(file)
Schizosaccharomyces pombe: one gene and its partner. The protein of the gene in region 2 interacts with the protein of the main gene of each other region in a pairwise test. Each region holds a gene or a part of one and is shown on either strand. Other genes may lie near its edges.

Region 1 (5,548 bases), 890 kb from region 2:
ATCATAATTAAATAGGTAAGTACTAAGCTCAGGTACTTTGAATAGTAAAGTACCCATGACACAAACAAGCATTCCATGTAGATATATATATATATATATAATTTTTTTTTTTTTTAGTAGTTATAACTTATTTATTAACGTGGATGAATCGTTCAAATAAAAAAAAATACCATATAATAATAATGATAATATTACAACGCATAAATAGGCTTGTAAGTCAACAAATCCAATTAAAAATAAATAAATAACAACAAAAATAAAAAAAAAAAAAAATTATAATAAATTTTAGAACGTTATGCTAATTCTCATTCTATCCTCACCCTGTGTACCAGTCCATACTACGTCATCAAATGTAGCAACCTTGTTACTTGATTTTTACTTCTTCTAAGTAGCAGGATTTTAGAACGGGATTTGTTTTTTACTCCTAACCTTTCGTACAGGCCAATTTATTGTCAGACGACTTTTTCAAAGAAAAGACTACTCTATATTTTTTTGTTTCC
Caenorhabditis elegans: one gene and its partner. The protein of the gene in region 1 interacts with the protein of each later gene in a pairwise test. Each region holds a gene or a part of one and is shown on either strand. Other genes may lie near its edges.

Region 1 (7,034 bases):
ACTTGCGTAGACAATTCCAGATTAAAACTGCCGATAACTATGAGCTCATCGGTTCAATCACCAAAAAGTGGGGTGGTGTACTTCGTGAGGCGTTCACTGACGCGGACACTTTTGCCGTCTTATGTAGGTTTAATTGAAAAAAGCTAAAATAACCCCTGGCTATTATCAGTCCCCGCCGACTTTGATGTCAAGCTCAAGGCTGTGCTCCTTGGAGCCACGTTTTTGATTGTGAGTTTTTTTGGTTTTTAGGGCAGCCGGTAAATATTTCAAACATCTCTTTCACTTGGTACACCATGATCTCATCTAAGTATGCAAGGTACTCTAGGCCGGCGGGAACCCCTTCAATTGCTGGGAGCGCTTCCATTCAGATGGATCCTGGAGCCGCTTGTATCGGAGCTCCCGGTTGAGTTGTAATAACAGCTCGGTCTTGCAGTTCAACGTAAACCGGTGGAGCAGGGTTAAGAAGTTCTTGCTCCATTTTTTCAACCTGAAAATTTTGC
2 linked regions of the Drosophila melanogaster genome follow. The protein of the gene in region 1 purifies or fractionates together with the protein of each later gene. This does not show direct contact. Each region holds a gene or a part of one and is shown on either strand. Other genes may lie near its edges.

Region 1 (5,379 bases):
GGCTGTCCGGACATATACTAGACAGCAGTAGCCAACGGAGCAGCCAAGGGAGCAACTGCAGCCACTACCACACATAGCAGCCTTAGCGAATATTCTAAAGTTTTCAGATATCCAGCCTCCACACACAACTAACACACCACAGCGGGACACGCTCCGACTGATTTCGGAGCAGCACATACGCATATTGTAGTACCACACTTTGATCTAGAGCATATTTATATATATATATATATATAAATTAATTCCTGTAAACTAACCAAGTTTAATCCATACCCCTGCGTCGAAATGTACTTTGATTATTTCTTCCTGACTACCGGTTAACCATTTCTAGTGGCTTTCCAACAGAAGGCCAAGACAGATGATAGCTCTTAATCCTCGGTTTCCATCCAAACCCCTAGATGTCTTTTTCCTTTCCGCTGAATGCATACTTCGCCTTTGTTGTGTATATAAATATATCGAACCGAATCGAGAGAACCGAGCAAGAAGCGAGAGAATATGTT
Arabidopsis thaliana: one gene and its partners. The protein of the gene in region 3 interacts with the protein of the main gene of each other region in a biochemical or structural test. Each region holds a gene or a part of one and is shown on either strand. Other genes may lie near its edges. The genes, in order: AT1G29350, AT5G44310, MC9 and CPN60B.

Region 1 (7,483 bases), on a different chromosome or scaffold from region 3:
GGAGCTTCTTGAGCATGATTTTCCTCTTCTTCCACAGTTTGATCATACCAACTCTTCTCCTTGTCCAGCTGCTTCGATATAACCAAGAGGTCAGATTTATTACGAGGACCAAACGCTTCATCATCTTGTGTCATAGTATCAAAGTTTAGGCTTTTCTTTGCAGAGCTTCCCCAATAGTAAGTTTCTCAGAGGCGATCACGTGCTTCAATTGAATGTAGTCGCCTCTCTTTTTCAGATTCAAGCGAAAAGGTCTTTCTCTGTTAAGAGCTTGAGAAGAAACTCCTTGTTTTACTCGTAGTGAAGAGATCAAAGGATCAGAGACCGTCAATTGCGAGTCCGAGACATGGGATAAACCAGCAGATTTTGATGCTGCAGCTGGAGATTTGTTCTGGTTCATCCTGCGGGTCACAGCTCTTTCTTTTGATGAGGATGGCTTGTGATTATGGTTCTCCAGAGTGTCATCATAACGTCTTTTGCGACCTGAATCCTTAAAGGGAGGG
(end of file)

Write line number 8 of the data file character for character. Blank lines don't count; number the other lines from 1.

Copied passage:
Region 1 (5,379 bases):